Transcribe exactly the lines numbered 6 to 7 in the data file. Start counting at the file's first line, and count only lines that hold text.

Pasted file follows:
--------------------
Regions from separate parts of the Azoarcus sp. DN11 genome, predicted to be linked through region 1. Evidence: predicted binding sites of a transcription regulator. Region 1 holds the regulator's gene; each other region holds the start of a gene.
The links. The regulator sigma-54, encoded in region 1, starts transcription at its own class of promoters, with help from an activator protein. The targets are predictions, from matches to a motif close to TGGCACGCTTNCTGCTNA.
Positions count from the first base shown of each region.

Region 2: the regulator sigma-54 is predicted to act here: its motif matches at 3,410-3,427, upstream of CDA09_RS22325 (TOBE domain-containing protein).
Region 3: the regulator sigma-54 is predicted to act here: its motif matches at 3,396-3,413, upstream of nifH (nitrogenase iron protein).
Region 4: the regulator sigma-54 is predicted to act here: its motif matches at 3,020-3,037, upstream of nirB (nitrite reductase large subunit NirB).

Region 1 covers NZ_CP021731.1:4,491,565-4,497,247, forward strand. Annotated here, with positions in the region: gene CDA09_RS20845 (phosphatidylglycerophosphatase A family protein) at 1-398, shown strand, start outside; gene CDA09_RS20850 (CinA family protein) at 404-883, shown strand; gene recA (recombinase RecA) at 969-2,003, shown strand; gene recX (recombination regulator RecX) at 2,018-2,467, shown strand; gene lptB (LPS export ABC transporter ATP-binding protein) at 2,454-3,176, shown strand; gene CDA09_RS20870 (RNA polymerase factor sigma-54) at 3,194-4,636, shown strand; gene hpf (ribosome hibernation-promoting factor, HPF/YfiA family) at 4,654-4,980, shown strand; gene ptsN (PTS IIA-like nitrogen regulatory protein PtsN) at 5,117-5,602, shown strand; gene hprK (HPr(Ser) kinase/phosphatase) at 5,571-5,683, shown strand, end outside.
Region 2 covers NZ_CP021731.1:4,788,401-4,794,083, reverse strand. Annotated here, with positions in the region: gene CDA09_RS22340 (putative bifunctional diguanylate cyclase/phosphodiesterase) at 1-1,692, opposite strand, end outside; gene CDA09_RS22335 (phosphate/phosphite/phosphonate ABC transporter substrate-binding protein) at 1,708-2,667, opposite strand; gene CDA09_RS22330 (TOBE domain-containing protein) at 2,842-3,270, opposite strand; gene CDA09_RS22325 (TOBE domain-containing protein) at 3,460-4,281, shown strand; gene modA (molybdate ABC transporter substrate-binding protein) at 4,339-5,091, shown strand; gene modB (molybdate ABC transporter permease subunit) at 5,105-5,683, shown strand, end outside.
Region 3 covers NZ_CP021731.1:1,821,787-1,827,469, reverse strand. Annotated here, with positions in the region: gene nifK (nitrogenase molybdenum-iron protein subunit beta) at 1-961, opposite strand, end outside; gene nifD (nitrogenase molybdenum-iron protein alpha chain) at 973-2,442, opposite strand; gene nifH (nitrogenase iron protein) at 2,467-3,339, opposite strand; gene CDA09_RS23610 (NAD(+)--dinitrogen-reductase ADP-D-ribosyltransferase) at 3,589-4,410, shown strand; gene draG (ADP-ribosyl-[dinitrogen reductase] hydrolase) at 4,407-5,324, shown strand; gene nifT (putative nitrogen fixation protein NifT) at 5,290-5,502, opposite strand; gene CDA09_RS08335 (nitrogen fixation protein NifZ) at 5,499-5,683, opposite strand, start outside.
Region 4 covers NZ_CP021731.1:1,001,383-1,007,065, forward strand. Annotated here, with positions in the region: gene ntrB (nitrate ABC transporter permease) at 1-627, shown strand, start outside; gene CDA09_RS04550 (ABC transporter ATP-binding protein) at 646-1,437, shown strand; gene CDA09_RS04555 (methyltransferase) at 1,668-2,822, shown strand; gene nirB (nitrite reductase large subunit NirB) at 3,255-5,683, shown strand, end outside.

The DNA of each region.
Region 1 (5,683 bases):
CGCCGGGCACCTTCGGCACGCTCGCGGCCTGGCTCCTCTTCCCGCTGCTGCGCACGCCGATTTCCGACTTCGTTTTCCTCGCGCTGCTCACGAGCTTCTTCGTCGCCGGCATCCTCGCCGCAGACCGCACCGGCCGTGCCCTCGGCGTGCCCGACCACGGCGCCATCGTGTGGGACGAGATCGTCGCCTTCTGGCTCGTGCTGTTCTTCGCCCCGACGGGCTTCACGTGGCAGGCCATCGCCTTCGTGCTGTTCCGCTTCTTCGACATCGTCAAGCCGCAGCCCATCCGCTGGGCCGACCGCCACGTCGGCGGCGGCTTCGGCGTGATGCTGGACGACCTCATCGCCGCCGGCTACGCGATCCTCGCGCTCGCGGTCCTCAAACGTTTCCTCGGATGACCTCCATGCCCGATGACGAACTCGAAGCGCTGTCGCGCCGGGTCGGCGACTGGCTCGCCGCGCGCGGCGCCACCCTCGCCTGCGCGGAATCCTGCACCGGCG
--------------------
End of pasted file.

Region 4: the regulator sigma-54 is predicted to act here: its motif matches at 3,020-3,037, upstream of nirB (nitrite reductase large subunit NirB).

Region 1 covers NZ_CP021731.1:4,491,565-4,497,247, forward strand. Annotated here, with positions in the region: gene CDA09_RS20845 (phosphatidylglycerophosphatase A family protein) at 1-398, shown strand, start outside; gene CDA09_RS20850 (CinA family protein) at 404-883, shown strand; gene recA (recombinase RecA) at 969-2,003, shown strand; gene recX (recombination regulator RecX) at 2,018-2,467, shown strand; gene lptB (LPS export ABC transporter ATP-binding protein) at 2,454-3,176, shown strand; gene CDA09_RS20870 (RNA polymerase factor sigma-54) at 3,194-4,636, shown strand; gene hpf (ribosome hibernation-promoting factor, HPF/YfiA family) at 4,654-4,980, shown strand; gene ptsN (PTS IIA-like nitrogen regulatory protein PtsN) at 5,117-5,602, shown strand; gene hprK (HPr(Ser) kinase/phosphatase) at 5,571-5,683, shown strand, end outside.